In this country known as the cradle of Islam, where religion gives legitimacy to the government and state-appointed clerics set rules for social behavior, a growing number of Saudis are privately declaring themselves atheists.
The evidence is anecdotal, but persistent.
“I know at least six atheists who confirmed that to me,” said Fahad AlFahad, 31, a marketing consultant and human rights activist. “Six or seven years ago, I wouldn’t even have heard one person say that. Not even a best friend would confess that to me.”
A Saudi journalist in Riyadh has observed the same trend.
“The idea of being irreligious and even atheist is spreading because of the contradiction between what Islamists say and what they do,” he said.
The perception that atheism is no longer a taboo subject — at least two Gulf-produced television talk shows recently discussed it — may explain why the government has made talk of atheism a terrorist offense. The March 7 decree from the Ministry of Interior prohibited, among other things, “calling for atheist thought in any form, or calling into question the fundamentals of the Islamic religion on which this country is based.”
The number of people willing to admit to friends to being atheist or to declare themselves atheist online, usually under aliases, is certainly not big enough to be a movement or threaten the government. A 2012 poll by WIN-Gallup International of about 500 Saudis found that 5 percent described themselves as “convinced atheist.” This was well below the global average of 13 percent.
But the greater willingness to privately admit to being atheist reflects a general disillusionment with religion and what one Saudi called “a growing notion” that religion is being misused by authorities to control the population. This disillusionment is seen in a number of ways, ranging from ignoring clerical pronouncements to challenging and even mocking religious leaders on social media.
Often the very best argument for persuading people to embrace doubt is the observation that religious beliefs are devoid of any testable verifiable evidence, Joseph Smith might indeed claim a revelation via golden tablets, and tens of millions of Mormons truly believe it all to be true, but they have no evidential reason for doing so.
The lack of evidence is however not the sole trigger for doubt, because another is the behaviour of those that believe. Saudi Arabia is a nation where the track record for human rights is utterly appalling in so many different ways, to be specific …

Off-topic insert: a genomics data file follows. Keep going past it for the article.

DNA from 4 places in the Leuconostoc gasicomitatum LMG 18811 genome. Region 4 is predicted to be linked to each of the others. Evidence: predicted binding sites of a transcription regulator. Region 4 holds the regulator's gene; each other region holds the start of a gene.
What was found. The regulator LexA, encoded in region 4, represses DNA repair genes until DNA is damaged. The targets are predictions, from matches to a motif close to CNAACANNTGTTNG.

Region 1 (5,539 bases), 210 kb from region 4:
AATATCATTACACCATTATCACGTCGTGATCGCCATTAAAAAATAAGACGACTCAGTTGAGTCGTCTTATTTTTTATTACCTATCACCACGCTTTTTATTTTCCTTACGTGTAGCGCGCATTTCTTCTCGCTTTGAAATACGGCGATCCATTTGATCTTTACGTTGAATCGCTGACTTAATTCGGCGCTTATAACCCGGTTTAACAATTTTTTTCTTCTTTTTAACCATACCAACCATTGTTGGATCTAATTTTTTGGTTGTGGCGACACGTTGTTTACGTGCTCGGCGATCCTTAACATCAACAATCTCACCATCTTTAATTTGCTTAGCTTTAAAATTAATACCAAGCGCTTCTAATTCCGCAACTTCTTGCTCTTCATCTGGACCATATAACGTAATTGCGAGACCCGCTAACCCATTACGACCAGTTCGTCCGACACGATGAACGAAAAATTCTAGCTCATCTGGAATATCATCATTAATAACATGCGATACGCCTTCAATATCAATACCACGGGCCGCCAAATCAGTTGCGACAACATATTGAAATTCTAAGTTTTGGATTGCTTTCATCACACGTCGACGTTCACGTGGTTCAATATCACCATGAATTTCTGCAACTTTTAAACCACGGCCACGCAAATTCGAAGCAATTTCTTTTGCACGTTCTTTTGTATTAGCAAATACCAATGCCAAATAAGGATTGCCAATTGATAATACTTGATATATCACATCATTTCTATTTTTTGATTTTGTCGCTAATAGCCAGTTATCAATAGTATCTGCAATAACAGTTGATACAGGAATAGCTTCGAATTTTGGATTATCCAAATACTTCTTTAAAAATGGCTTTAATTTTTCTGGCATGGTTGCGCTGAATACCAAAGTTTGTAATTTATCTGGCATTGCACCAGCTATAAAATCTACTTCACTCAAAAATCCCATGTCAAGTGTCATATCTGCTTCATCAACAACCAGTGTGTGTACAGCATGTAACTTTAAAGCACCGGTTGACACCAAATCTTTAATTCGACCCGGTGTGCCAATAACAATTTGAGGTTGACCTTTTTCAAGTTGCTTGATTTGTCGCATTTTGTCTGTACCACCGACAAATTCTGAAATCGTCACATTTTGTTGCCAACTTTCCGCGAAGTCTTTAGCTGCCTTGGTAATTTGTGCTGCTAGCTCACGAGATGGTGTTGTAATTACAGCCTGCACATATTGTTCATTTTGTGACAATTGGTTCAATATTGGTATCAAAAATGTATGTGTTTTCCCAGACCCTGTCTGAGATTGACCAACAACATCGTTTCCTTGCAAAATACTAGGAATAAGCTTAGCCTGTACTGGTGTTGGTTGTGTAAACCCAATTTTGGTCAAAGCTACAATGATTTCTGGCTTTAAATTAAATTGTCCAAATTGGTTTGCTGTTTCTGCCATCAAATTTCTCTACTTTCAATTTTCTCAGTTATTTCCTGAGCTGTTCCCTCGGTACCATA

- No rights for women
- No political rights
- No freedom of belief
- No LBGT rights
- No freedom of the press
- No Justice
We also live in an Internet age where all idea are out in the open, and so when faced with claims that they are the keepers of true Islam and hold the highest moral standards, yet behave towards others in an utterly abhorrent manner, then that can indeed initiate many to have serious doubts, and that is exactly what we are seeing within Saudi Arabia under the covers.
25% are not religious
Yes a few are indeed openly (to their friends) embracing doubt, but as many as 25% will, when polled in 2012, admit to being non-religious.
Bubbling away under the Wahabi Burka is a considerable degree of doubt and discontent, and so for the moment the House of Saudi is throwing huge quantities of oil money at the population to pacify them, but that right now cannot be sustained, they are running a huge budget deficit because the oil prices are way too low for them to be able to sustain their current levels of expenditure.
Catalyst For Change
It is perhaps rather ironic that oil, the commodity that has given then such power, will also be the cause of their downfall. To continue to be viable they need oil to be $105 per barrel, but right now the price is way below that and will in all probability remain low because of the rise of new technologies (hydraulic fracking and shale oil).
They have nothing else to fall back upon and have since the 1970s blown hundreds of billions of their petrol-dollars promoting their extreme variation of belief across the planet.
There is an end-game in sight here, as long as the oil price remains low then political change within Saudi Arabia is not simply a possibility, it is an inevitability.